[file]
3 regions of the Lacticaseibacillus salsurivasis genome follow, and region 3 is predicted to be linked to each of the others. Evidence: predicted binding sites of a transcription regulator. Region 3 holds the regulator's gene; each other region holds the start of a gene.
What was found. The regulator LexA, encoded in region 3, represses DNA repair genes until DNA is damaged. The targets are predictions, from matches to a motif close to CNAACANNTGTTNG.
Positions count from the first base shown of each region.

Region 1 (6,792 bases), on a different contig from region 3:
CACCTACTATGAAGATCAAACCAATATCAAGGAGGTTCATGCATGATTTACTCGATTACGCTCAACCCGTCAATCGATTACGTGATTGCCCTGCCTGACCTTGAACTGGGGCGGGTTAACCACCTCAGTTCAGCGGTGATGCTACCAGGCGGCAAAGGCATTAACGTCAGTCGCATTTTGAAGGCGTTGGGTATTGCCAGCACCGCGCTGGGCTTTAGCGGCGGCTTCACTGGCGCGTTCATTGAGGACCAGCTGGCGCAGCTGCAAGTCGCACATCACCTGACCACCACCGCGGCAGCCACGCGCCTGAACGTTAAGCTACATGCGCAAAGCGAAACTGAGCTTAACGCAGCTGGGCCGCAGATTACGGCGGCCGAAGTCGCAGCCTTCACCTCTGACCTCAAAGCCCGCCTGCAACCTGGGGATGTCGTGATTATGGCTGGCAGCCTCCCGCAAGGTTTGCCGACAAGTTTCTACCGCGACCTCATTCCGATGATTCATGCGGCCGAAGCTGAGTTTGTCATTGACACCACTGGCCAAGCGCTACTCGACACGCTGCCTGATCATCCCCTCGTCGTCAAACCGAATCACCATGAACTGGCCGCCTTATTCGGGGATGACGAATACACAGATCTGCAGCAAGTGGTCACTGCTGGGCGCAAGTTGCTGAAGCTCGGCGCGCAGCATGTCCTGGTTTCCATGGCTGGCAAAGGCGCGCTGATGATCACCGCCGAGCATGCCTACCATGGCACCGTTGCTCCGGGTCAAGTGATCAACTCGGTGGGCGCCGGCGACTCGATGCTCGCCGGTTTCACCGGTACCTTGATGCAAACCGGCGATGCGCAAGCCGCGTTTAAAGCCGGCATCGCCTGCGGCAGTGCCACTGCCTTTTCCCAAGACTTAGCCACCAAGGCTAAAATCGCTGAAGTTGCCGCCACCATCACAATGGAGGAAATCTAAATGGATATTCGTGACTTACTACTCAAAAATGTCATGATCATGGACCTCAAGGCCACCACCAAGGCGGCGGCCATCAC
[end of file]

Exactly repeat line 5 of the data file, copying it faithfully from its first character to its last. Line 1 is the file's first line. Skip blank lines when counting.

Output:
CACCTACTATGAAGATCAAACCAATATCAAGGAGGTTCATGCATGATTTACTCGATTACGCTCAACCCGTCAATCGATTACGTGATTGCCCTGCCTGACCTTGAACTGGGGCGGGTTAACCACCTCAGTTCAGCGGTGATGCTACCAGGCGGCAAAGGCATTAACGTCAGTCGCATTTTGAAGGCGTTGGGTATTGCCAGCACCGCGCTGGGCTTTAGCGGCGGCTTCACTGGCGCGTTCATTGAGGACCAGCTGGCGCAGCTGCAAGTCGCACATCACCTGACCACCACCGCGGCAGCCACGCGCCTGAACGTTAAGCTACATGCGCAAAGCGAAACTGAGCTTAACGCAGCTGGGCCGCAGATTACGGCGGCCGAAGTCGCAGCCTTCACCTCTGACCTCAAAGCCCGCCTGCAACCTGGGGATGTCGTGATTATGGCTGGCAGCCTCCCGCAAGGTTTGCCGACAAGTTTCTACCGCGACCTCATTCCGATGATTCATGCGGCCGAAGCTGAGTTTGTCATTGACACCACTGGCCAAGCGCTACTCGACACGCTGCCTGATCATCCCCTCGTCGTCAAACCGAATCACCATGAACTGGCCGCCTTATTCGGGGATGACGAATACACAGATCTGCAGCAAGTGGTCACTGCTGGGCGCAAGTTGCTGAAGCTCGGCGCGCAGCATGTCCTGGTTTCCATGGCTGGCAAAGGCGCGCTGATGATCACCGCCGAGCATGCCTACCATGGCACCGTTGCTCCGGGTCAAGTGATCAACTCGGTGGGCGCCGGCGACTCGATGCTCGCCGGTTTCACCGGTACCTTGATGCAAACCGGCGATGCGCAAGCCGCGTTTAAAGCCGGCATCGCCTGCGGCAGTGCCACTGCCTTTTCCCAAGACTTAGCCACCAAGGCTAAAATCGCTGAAGTTGCCGCCACCATCACAATGGAGGAAATCTAAATGGATATTCGTGACTTACTACTCAAAAATGTCATGATCATGGACCTCAAGGCCACCACCAAGGCGGCGGCCATCAC